To search for model legislation, research, reports, and more, type your area of interest into the search bar above. You can filter your search by state, level of government, document type, and policy area to match the info you need to your unique community’s progressive goals.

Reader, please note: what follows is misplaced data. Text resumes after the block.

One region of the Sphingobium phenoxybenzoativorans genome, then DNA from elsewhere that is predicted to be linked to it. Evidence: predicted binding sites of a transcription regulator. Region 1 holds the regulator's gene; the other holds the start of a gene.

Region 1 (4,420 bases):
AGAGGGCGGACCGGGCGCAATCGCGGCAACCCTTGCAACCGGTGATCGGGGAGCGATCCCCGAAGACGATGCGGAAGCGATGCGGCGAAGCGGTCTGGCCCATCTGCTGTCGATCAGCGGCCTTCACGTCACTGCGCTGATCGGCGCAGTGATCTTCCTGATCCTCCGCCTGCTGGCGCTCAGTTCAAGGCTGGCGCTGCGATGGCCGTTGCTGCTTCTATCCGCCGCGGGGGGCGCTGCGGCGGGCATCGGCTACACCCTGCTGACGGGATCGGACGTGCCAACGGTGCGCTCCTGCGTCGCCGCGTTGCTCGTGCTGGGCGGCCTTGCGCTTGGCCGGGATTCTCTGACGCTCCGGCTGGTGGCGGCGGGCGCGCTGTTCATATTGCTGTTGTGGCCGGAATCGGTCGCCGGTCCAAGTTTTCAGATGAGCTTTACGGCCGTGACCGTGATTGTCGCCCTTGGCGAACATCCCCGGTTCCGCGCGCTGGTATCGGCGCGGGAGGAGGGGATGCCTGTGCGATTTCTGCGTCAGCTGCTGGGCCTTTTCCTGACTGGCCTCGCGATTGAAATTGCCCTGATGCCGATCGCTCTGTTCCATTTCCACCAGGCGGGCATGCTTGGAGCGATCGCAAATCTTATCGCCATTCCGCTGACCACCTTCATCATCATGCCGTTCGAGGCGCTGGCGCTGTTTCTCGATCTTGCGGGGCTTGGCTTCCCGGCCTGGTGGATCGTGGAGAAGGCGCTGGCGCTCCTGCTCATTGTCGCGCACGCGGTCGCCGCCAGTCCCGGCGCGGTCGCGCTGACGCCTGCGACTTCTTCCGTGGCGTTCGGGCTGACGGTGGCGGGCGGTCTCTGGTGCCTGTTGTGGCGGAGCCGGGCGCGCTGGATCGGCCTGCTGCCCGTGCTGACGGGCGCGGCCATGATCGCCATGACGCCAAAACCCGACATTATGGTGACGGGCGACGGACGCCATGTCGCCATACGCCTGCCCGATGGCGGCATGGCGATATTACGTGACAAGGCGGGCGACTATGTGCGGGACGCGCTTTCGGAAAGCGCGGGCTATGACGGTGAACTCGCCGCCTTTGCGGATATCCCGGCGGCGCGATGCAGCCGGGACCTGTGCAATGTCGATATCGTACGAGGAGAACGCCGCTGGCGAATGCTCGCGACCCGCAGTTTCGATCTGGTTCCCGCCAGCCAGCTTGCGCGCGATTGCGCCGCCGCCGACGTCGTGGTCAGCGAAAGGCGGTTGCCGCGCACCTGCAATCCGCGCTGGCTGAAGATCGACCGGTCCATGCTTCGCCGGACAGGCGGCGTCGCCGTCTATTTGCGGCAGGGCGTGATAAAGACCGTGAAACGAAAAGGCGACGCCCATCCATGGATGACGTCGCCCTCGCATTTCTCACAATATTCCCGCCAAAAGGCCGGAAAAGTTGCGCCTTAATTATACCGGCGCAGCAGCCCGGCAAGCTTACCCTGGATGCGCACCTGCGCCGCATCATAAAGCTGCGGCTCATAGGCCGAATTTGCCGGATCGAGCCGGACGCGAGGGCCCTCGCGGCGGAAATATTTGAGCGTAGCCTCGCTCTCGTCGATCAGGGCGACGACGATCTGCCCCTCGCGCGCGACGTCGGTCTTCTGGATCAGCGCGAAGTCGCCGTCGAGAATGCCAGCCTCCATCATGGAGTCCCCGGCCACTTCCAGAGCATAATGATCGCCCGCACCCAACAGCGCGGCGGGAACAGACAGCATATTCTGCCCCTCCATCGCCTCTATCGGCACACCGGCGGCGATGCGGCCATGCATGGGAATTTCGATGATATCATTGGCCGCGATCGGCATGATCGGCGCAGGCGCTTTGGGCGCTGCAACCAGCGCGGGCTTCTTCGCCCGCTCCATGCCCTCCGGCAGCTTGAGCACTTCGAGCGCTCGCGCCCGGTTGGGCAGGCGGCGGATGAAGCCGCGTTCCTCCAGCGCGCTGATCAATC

In the aftermath of the Great Recession, America needs to move toward a more productive next economy that will be increasingly export-oriented, lower-carbon, and innovation-driven - as well as opportunity rich. At the same time, leading U.S. metropolitan areas - which drive the national economy - are mounting increasingly strategic, locally developed, and sophisticated initiatives to move in that direction themselves. And so the nation needs to take a new approach to economic development. Federal, state, and philanthropic actors all need to approach metros not as problems requiring programmatic handouts but as compelling investment opportunities for driving national prosperity. In keeping with that, the "metropolitan business planning" concept described in this brief proposes one approach for reorienting such interactions. Metropolitan business planning adapts the discipline of private-sector business planning to the task of revitalizing regional development. Such planning provides a framework through which regional business, civic, and government leaders can rigorously analyze the market position of their region; identify strategies by which to capitalize on their unique assets; specify catalytic products, policies, and interventions; and establish detailed operational and financial plans. These plans can then, in turn, be used to restructure federal, state, and philanthropic engagement in ways that invert the current top-down, highly siloed, and often ineffective approach to cities and metropolitan areas while bringing new efficiency to development activity.